Listen: Rob Goldstone on What Drives Trump’s Love for Kanye West

Donald Trump, Kanye West President-elect Donald
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WASHINGTON — Rob Goldstone doesn’t quite understand what is fueling President Donald Trump’s relationship with Kanye West, but thinks social media followers have more to do with it than perhaps music itself.

Goldstone is the music publicist who instigated the infamous 2016 Trump Tower meeting between a Russian lawyer and top members of Trump’s campaign team, but he’s also got some insight into Trump’s experiences with rap and hip-hop musicians.

“I don’t know how many fans or followers Kanye and Kim [Kardashian] have, but I would say it is a lot, and maybe that plays into [Trump’s] psyche,” Goldstone tells Variety‘s “PopPolitics” on SiriusXM. “I don’t know, but it is somewhere there in his subconscious.”

Goldstone’s recent book, “Pop Stars, Pageants & Presidents: How An Email Trumped My Life,” chronicles how he went from a music publicist disinterested in politics, to the center of a media storm, one that took him before Robert Mueller’s grand jury.

He has told the story many times in the media and before congressional committees. He was asked by his client, singer Emin Agalarov, to use connections with Trump to set up a meeting between a Russian lawyer and Donald Trump Jr. In the email, Goldstone wrote, “The Crown prosecutor of Russia met with [Emin’s] father Aras this morning and in their meeting offered to provide the Trump campaign with some official documents and information that would incriminate Hillary and her dealings with Russia and would be very useful to your father.”

Trump Jr. responded, “if it’s what you say I love it especially later in the summer.”

Goldstone, though, says he was using a form of PR embellishment to land the meeting. Trump Jr. set it up, and Jared Kushner and Paul Manafort joined in the meeting, but Goldstone says it was a bust. The lawyer ended up talking about Russian adoption.

He says he apologized to Trump Jr. at the end of the meeting and he said to him, “I just have no idea what that meeting was about.”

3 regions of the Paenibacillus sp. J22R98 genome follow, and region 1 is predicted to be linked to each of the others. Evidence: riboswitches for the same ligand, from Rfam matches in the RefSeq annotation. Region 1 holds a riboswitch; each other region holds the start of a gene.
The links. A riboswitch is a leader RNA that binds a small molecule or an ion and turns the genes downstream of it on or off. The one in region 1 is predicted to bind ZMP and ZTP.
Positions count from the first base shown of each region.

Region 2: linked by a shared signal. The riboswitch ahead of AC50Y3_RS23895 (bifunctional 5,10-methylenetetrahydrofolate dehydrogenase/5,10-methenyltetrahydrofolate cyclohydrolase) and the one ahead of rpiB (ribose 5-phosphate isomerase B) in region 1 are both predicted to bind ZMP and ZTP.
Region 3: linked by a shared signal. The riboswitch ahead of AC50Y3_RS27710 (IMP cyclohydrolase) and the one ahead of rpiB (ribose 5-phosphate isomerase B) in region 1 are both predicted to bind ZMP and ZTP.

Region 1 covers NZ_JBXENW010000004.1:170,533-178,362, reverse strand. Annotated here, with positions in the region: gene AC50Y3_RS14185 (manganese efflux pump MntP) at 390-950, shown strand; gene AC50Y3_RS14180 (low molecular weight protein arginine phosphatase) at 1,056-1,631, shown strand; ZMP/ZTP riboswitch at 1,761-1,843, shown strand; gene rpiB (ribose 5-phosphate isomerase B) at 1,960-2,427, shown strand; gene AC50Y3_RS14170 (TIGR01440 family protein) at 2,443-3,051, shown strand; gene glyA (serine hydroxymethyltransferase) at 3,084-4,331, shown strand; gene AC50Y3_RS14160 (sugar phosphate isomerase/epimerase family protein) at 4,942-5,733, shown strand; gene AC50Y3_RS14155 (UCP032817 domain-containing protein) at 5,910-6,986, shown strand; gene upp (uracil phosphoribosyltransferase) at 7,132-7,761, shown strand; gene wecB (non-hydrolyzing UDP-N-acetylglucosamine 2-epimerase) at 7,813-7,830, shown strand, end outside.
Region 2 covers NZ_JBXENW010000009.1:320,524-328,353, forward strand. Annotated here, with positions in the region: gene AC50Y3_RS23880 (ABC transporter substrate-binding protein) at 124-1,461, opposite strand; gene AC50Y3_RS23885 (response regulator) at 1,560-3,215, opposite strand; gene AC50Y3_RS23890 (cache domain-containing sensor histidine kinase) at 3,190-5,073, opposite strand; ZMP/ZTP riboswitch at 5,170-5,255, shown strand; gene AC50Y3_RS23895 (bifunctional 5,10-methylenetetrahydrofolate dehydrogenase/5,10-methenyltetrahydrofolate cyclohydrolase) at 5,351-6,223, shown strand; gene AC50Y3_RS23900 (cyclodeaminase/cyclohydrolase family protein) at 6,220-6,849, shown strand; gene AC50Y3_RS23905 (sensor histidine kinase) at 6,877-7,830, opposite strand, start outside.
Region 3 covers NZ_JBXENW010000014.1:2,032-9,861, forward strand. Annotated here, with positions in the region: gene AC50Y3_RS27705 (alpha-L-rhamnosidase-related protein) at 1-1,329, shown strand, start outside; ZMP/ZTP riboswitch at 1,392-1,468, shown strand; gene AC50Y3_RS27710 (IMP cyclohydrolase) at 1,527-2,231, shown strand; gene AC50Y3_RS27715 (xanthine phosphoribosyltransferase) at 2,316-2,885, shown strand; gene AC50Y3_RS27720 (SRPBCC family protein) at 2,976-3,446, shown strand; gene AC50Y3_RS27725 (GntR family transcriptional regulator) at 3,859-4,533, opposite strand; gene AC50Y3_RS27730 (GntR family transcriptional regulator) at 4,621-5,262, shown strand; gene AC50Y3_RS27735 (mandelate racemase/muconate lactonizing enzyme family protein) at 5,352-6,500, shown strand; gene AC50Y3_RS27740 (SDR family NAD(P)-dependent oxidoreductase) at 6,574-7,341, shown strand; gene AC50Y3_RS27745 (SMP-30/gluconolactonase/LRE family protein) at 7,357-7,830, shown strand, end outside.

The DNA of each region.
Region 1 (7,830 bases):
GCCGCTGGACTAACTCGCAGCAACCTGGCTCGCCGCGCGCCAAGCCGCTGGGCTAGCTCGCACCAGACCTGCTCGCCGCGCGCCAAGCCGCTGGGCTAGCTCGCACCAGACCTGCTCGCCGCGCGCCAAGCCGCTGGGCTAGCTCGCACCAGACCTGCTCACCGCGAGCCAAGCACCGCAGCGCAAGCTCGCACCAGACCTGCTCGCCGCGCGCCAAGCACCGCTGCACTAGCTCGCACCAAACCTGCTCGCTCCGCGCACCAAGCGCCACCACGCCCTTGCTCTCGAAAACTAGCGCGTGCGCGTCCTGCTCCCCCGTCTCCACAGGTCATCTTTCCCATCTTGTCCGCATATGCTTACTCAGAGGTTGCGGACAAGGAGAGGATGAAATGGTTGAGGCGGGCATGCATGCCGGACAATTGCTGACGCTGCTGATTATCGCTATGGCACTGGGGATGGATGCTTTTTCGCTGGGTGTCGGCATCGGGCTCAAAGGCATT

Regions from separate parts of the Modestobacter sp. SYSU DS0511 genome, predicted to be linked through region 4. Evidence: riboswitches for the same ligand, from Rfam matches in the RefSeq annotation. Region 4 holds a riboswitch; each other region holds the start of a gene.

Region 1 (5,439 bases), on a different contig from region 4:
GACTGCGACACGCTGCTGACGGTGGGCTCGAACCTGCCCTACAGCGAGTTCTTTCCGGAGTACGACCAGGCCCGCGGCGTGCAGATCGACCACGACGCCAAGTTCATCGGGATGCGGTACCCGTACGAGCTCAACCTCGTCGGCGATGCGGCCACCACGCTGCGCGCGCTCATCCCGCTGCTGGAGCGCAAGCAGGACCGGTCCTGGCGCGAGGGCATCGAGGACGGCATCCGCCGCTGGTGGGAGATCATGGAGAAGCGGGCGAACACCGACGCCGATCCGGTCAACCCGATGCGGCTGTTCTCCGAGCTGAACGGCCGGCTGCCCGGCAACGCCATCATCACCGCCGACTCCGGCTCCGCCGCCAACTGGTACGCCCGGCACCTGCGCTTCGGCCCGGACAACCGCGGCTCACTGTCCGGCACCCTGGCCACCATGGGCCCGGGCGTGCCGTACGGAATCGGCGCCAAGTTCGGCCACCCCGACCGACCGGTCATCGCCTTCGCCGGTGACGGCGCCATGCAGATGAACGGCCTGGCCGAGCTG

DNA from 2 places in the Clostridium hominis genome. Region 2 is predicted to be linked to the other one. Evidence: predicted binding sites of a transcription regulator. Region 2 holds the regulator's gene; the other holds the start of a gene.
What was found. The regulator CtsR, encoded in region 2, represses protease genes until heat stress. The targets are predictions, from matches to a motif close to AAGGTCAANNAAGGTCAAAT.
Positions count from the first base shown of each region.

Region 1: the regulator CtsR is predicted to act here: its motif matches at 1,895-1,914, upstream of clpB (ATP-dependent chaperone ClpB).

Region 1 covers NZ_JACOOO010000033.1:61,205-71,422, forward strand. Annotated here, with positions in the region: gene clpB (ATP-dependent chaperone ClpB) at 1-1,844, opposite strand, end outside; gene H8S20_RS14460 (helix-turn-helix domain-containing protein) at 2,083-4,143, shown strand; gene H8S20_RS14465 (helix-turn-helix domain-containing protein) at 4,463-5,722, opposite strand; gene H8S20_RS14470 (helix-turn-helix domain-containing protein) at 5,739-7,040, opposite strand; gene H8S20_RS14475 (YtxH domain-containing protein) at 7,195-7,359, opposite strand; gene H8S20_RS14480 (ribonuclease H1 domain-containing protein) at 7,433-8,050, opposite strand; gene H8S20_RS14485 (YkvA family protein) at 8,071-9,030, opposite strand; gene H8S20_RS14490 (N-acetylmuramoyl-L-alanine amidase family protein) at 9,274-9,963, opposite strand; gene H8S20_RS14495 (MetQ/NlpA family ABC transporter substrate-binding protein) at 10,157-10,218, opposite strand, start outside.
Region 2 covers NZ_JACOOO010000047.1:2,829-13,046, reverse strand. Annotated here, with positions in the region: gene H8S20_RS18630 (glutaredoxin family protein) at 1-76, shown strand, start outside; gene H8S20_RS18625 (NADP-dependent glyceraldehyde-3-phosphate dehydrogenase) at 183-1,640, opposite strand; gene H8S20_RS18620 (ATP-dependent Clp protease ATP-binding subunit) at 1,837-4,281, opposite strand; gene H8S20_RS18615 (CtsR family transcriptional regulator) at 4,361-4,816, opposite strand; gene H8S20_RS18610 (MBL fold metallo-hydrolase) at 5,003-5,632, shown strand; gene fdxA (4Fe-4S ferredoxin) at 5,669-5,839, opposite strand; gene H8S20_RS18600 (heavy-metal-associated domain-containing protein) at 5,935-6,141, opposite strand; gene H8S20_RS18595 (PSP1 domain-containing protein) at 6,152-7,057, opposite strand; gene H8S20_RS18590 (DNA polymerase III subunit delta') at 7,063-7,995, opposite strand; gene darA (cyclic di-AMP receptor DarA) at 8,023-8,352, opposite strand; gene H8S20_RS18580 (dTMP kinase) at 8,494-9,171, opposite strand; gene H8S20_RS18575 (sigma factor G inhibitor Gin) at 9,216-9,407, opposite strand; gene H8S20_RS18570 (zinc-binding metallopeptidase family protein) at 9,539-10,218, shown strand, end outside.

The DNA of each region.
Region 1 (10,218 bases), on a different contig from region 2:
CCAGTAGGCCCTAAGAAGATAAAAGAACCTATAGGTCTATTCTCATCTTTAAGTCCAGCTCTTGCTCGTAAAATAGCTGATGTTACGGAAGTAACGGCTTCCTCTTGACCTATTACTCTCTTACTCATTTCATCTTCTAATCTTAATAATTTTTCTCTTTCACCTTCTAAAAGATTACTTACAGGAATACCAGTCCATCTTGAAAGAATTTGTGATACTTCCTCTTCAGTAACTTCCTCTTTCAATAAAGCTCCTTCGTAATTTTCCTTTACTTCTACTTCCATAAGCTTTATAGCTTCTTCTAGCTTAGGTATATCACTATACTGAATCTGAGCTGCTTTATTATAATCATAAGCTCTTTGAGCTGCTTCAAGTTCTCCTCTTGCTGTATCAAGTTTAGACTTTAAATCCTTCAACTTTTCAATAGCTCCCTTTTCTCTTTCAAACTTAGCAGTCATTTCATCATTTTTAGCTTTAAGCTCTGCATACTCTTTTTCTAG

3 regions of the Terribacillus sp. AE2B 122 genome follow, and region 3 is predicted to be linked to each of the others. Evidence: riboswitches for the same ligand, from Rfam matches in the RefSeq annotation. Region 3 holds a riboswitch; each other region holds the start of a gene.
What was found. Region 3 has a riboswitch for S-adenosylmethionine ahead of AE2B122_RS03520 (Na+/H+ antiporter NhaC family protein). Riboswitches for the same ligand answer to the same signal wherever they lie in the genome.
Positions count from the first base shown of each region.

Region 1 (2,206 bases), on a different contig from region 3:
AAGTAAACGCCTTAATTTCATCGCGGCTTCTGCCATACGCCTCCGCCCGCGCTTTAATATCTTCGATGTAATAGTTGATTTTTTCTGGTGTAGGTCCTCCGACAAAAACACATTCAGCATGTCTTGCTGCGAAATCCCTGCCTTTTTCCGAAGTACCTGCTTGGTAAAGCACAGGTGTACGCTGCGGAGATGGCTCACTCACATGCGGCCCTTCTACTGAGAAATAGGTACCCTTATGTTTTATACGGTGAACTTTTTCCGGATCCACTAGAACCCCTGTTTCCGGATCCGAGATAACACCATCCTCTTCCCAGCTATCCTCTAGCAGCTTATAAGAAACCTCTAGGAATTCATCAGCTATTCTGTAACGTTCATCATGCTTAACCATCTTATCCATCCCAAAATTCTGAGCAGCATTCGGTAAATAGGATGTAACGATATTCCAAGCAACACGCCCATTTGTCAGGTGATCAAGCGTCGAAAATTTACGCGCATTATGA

What triggered suspicion was when the story about the meeting broke in July 2017. At first, the Trump team described the meeting as about Russian adoption. But Trump Jr. later released the email chain showing that they thought that the lawyer would have dirt on Clinton.

Goldstone said he understands why Trump’s team offered shifting characterizations of the meeting. “I think that sometimes, in the rush to put things out, either you don’t think it through, or you think it through and decide not to tell it all,” he says. “It’s obviously one or the other. If someone had said to me what that meeting was about, I would have said it was about adoption. The question is, would I have thought enough to say what it was offered as.”

The revelations of the Trump Tower meeting upended Goldstone’s career, but the book has given him a chance to explain what happened to a wider audience. He said he was apolitical, and his connection to Trump goes back to when the Agalarovs helped him bring the Miss Universe pageant to Moscow in 2013.

In the book, he sheds some light on why Trump connected with figures in the music industry: He admired success.

Goldstone recalls a meeting he and Emin had with Trump before the campaign. Trump was “listening to rap music and showed me a platinum disc that he received. It was actually for the Mac Miller song ‘Donald Trump,’ and I remember him saying to me, ’94 million YouTube views and it is because it is called ‘Donald Trump.’ And I said to him, ‘Have you ever listened to the words to that song?’ And he said, ‘The words don’t matter. 94 million views and it’s because it is called ‘Donald Trump.'”

Goldstone also recalled being with Agalarov at a PGA event at Trump’s National Doral course in Florida when someone introduced Trump to the rapper Timbaland. After conversing for a bit and after Timbaland left, Trump asked Emin, “Who was that?”

“And Emin goes, ‘Timbaland.’ And Trump goes, ‘As in the boots.’ And I go, ‘As in the award-winning Grammy producer.’ And he went, ‘I have no idea who that it is.’ And I just think it is funny that they had this very animated conversation, and in my mind, I think, one of them thinks they are discussing boots, and the other one is talking about music. To me that sort of summed up the psyche of Donald Trump.”

Listen below as Goldstone also talks about going before the grand jury, and of a documentary being made about his experience.

“PopPolitics,” hosted by Variety’s Ted Johnson, airs from 2-3 p.m. ET/11 a.m.-noon PT on SiriusXM’s political channel POTUS. It also is available on demand.